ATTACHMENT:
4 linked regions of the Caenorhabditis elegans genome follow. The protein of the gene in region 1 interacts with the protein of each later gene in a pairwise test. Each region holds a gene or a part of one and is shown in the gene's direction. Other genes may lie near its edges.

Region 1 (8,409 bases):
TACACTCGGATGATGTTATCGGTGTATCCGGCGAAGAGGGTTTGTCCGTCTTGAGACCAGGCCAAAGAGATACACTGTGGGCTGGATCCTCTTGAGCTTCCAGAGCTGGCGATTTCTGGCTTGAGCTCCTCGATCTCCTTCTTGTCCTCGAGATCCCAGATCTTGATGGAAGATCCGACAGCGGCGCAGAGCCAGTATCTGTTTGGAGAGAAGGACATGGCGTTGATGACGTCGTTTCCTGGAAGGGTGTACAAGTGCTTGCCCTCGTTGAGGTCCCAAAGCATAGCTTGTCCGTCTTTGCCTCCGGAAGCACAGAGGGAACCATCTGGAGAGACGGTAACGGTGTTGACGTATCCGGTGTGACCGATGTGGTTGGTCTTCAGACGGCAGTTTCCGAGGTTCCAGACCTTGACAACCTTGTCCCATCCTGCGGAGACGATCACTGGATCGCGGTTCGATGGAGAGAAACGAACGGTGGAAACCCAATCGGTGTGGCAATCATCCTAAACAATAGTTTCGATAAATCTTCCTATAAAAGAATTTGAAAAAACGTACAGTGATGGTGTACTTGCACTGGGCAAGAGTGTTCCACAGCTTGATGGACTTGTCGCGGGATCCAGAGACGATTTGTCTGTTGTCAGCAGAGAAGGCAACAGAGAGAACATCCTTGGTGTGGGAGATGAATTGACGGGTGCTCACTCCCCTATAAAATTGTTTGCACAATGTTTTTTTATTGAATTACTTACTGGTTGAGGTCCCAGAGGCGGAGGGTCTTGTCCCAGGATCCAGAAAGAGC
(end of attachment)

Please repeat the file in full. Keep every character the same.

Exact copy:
4 linked regions of the Caenorhabditis elegans genome follow. The protein of the gene in region 1 interacts with the protein of each later gene in a pairwise test. Each region holds a gene or a part of one and is shown in the gene's direction. Other genes may lie near its edges.

Region 1 (8,409 bases):
TACACTCGGATGATGTTATCGGTGTATCCGGCGAAGAGGGTTTGTCCGTCTTGAGACCAGGCCAAAGAGATACACTGTGGGCTGGATCCTCTTGAGCTTCCAGAGCTGGCGATTTCTGGCTTGAGCTCCTCGATCTCCTTCTTGTCCTCGAGATCCCAGATCTTGATGGAAGATCCGACAGCGGCGCAGAGCCAGTATCTGTTTGGAGAGAAGGACATGGCGTTGATGACGTCGTTTCCTGGAAGGGTGTACAAGTGCTTGCCCTCGTTGAGGTCCCAAAGCATAGCTTGTCCGTCTTTGCCTCCGGAAGCACAGAGGGAACCATCTGGAGAGACGGTAACGGTGTTGACGTATCCGGTGTGACCGATGTGGTTGGTCTTCAGACGGCAGTTTCCGAGGTTCCAGACCTTGACAACCTTGTCCCATCCTGCGGAGACGATCACTGGATCGCGGTTCGATGGAGAGAAACGAACGGTGGAAACCCAATCGGTGTGGCAATCATCCTAAACAATAGTTTCGATAAATCTTCCTATAAAAGAATTTGAAAAAACGTACAGTGATGGTGTACTTGCACTGGGCAAGAGTGTTCCACAGCTTGATGGACTTGTCGCGGGATCCAGAGACGATTTGTCTGTTGTCAGCAGAGAAGGCAACAGAGAGAACATCCTTGGTGTGGGAGATGAATTGACGGGTGCTCACTCCCCTATAAAATTGTTTGCACAATGTTTTTTTATTGAATTACTTACTGGTTGAGGTCCCAGAGGCGGAGGGTCTTGTCCCAGGATCCAGAAAGAGC